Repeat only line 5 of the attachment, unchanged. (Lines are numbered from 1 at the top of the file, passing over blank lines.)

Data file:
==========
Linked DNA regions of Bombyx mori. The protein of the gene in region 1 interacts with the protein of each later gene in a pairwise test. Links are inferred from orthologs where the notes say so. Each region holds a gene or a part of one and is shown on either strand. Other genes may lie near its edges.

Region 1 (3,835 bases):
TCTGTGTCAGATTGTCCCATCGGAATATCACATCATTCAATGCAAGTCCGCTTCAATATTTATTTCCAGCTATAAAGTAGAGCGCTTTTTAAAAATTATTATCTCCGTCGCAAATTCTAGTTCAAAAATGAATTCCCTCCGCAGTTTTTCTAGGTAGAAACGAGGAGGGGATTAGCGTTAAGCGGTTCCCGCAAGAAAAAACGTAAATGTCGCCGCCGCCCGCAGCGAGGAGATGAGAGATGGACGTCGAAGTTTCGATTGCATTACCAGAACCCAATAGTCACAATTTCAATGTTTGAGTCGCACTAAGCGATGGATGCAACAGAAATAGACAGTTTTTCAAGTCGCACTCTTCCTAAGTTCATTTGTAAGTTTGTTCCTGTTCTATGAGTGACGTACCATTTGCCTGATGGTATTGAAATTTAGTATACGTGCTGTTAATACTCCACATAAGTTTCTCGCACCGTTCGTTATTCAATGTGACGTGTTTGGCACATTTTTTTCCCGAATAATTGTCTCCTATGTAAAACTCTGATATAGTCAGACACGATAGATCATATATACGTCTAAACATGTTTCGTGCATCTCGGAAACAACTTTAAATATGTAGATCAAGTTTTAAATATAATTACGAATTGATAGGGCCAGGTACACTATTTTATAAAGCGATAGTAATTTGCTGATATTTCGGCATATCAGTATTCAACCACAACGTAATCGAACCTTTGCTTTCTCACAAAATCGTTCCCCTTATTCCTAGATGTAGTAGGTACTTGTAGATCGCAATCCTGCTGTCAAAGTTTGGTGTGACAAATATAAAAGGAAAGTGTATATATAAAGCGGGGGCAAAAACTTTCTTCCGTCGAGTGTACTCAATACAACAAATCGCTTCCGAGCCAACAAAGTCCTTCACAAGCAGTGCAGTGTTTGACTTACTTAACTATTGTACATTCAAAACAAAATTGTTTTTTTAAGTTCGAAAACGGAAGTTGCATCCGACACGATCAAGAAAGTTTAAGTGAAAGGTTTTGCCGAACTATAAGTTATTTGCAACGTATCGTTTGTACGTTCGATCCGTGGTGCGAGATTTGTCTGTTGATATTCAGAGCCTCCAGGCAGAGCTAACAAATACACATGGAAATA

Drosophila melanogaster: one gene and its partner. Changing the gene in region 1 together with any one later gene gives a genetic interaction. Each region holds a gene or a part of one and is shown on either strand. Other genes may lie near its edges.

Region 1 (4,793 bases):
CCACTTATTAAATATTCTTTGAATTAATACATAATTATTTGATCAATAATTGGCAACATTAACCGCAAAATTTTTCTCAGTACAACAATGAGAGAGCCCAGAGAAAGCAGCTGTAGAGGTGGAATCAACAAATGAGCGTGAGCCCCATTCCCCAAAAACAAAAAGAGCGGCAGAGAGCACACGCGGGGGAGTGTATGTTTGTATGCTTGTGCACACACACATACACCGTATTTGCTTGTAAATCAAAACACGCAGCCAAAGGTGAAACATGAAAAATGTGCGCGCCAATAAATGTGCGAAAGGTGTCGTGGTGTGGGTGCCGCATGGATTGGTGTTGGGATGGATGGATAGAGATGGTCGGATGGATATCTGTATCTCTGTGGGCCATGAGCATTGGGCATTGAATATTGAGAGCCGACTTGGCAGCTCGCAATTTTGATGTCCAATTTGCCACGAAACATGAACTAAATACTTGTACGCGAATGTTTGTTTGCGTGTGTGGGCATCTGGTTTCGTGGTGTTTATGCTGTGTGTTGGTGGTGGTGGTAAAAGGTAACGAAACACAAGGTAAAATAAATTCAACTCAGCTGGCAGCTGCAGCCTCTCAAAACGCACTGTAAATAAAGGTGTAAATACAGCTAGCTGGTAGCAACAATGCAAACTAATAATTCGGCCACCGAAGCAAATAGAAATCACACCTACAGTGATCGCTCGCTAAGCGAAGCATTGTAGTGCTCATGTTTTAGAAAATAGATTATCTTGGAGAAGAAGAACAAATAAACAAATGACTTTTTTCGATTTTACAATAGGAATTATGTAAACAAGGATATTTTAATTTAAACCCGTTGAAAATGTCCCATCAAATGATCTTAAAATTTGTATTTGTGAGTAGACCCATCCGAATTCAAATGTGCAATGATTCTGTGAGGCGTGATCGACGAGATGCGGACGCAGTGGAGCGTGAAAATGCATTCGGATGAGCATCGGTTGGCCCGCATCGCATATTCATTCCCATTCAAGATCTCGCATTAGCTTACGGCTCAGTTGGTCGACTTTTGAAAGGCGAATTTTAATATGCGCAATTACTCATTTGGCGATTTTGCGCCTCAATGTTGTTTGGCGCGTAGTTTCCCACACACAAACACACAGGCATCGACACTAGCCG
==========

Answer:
Region 1 (4,793 bases):